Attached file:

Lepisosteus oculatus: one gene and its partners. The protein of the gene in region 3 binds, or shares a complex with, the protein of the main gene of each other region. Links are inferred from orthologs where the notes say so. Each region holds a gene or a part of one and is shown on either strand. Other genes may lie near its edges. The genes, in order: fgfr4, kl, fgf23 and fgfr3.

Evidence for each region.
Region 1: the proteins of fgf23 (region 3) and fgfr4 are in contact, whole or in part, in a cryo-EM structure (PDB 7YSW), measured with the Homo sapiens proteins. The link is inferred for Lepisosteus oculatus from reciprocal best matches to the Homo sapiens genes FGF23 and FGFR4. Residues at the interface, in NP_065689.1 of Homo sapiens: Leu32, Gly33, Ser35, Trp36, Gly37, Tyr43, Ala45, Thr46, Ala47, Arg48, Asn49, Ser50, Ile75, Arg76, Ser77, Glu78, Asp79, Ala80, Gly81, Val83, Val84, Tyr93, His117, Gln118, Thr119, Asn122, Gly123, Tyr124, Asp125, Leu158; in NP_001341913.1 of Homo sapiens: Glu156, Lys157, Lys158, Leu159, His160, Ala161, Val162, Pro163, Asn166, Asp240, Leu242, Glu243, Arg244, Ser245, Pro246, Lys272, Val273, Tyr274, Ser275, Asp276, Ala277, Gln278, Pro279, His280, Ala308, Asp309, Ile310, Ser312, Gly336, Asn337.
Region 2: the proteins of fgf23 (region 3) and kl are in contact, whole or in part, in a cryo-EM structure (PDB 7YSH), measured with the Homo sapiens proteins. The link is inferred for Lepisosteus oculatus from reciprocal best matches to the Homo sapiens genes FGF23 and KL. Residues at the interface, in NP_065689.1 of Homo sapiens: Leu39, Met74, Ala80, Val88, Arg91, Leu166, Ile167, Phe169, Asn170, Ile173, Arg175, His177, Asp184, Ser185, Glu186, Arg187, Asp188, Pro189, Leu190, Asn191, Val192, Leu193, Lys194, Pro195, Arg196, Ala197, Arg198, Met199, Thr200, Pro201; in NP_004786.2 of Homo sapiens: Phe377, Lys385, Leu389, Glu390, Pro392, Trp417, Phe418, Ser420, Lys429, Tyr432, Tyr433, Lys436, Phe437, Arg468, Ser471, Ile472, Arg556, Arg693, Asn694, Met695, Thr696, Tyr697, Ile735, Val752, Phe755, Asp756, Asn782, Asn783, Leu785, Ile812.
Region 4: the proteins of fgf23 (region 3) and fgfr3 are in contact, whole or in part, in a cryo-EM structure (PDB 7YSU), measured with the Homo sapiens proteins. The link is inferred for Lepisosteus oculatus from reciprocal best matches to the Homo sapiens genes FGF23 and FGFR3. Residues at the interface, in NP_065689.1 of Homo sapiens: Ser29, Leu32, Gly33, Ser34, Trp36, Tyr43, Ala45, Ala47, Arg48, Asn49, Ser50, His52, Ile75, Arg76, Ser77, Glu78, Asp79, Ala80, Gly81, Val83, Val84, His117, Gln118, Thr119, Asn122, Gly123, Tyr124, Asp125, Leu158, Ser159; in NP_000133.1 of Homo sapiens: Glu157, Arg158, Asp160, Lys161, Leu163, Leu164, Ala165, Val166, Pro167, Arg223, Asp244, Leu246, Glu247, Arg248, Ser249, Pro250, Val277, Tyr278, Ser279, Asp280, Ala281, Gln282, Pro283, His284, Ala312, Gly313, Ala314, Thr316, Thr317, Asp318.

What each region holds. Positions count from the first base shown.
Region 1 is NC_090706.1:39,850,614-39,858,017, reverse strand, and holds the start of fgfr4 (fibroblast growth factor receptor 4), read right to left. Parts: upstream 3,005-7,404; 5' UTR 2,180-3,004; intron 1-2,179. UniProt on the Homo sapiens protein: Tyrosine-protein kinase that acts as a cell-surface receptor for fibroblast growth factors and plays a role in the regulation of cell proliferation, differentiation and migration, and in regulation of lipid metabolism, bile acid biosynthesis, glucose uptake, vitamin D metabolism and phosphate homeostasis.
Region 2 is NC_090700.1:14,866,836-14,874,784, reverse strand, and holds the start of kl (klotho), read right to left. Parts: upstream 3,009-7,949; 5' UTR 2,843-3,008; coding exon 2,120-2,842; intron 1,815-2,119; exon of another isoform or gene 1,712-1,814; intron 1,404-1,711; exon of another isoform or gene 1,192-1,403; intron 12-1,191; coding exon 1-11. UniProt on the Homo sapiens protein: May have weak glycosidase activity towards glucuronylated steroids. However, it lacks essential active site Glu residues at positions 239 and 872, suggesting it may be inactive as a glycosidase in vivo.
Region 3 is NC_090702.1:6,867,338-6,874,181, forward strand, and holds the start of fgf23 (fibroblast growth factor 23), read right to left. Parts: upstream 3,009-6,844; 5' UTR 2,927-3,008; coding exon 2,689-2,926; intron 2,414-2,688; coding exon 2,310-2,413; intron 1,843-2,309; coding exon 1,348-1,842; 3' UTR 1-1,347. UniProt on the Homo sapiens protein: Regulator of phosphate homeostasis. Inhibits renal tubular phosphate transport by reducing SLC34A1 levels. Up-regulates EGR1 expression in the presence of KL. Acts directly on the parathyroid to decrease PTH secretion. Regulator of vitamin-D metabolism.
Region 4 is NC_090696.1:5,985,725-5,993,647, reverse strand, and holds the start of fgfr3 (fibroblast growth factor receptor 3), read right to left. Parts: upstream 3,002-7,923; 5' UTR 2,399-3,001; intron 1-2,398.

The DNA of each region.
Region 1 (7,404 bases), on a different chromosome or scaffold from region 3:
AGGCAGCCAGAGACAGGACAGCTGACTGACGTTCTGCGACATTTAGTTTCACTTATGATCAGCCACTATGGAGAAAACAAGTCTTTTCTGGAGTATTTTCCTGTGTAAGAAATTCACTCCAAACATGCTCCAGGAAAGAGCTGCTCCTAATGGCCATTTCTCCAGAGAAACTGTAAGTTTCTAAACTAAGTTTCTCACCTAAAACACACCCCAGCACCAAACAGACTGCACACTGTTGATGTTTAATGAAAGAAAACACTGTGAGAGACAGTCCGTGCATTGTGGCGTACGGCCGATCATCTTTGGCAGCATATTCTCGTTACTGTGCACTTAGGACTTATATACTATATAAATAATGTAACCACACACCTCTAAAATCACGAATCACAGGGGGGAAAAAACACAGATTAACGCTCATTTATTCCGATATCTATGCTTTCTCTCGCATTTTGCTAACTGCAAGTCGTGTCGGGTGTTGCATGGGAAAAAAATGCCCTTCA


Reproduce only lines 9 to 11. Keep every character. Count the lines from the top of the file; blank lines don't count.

Region 3 is NC_090702.1:6,867,338-6,874,181, forward strand, and holds the start of fgf23 (fibroblast growth factor 23), read right to left. Parts: upstream 3,009-6,844; 5' UTR 2,927-3,008; coding exon 2,689-2,926; intron 2,414-2,688; coding exon 2,310-2,413; intron 1,843-2,309; coding exon 1,348-1,842; 3' UTR 1-1,347. UniProt on the Homo sapiens protein: Regulator of phosphate homeostasis. Inhibits renal tubular phosphate transport by reducing SLC34A1 levels. Up-regulates EGR1 expression in the presence of KL. Acts directly on the parathyroid to decrease PTH secretion. Regulator of vitamin-D metabolism.
Region 4 is NC_090696.1:5,985,725-5,993,647, reverse strand, and holds the start of fgfr3 (fibroblast growth factor receptor 3), read right to left. Parts: upstream 3,002-7,923; 5' UTR 2,399-3,001; intron 1-2,398.

The DNA of each region.